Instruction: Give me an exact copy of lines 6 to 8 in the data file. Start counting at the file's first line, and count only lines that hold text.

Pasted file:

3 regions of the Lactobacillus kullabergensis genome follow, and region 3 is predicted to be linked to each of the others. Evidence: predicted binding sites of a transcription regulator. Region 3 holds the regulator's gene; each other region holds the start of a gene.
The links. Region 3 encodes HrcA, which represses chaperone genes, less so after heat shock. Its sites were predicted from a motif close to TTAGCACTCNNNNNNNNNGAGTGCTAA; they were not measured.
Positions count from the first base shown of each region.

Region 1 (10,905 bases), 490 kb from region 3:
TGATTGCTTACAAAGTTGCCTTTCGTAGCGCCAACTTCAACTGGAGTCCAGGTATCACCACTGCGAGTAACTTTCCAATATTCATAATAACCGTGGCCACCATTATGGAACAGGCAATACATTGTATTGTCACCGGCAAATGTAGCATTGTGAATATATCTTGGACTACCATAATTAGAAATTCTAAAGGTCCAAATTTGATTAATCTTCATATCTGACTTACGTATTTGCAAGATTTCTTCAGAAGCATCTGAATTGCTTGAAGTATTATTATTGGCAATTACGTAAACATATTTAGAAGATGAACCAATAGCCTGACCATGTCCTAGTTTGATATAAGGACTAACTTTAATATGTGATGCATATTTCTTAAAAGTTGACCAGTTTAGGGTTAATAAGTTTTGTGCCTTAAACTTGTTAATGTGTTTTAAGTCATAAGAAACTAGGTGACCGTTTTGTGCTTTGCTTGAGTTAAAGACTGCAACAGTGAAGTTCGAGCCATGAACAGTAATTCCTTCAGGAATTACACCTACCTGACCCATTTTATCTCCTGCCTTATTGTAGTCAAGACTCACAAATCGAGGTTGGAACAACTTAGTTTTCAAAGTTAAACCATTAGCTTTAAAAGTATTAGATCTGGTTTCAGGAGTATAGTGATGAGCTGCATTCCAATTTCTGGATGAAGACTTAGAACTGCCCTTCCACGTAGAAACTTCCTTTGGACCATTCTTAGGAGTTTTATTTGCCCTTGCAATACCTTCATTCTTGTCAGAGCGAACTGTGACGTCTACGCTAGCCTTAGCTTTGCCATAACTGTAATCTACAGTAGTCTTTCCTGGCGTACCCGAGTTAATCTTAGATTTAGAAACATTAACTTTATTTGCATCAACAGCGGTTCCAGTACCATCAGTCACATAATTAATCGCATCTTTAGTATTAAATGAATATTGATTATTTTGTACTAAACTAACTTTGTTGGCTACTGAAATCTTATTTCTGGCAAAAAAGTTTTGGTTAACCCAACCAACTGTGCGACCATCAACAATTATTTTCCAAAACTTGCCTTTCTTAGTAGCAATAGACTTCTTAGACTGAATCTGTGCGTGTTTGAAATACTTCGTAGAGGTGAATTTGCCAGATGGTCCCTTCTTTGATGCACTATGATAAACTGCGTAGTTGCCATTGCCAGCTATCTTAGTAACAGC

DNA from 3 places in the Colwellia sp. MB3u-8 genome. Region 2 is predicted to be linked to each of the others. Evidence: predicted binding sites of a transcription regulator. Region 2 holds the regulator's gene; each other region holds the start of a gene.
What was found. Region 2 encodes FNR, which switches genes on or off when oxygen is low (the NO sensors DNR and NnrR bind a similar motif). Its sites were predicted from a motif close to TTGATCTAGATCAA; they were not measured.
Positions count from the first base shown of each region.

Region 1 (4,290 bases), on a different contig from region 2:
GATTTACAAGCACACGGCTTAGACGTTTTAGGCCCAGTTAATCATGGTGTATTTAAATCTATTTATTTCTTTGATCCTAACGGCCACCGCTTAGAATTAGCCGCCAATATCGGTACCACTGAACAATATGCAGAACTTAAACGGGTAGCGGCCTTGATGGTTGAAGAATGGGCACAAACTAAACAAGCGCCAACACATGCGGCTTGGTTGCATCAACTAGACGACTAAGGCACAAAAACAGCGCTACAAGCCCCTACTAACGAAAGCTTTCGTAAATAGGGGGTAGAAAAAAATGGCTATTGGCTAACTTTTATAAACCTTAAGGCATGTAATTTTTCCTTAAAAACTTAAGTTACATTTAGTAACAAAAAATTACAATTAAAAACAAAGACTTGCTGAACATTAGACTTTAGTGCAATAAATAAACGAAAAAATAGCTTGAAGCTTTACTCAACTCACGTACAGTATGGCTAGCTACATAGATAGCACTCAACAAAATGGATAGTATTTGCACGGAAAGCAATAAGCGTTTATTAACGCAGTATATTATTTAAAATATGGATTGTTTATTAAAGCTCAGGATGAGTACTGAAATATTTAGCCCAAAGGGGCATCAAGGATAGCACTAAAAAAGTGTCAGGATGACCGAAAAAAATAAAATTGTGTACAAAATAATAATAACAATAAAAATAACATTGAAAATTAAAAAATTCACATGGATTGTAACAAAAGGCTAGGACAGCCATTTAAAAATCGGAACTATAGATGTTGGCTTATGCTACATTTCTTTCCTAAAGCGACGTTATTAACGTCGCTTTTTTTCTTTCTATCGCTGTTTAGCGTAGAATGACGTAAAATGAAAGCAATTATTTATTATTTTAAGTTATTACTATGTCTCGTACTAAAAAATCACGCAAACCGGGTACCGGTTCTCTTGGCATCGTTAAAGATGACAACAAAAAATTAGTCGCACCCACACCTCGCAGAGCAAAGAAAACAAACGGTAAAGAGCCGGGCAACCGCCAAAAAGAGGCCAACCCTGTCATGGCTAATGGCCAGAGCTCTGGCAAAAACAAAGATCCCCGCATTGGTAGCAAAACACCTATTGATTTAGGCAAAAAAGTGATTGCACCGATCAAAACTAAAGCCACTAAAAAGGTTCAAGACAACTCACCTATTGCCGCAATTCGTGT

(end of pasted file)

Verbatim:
DNA from 3 places in the Colwellia sp. MB3u-8 genome. Region 2 is predicted to be linked to each of the others. Evidence: predicted binding sites of a transcription regulator. Region 2 holds the regulator's gene; each other region holds the start of a gene.
What was found. Region 2 encodes FNR, which switches genes on or off when oxygen is low (the NO sensors DNR and NnrR bind a similar motif). Its sites were predicted from a motif close to TTGATCTAGATCAA; they were not measured.
Positions count from the first base shown of each region.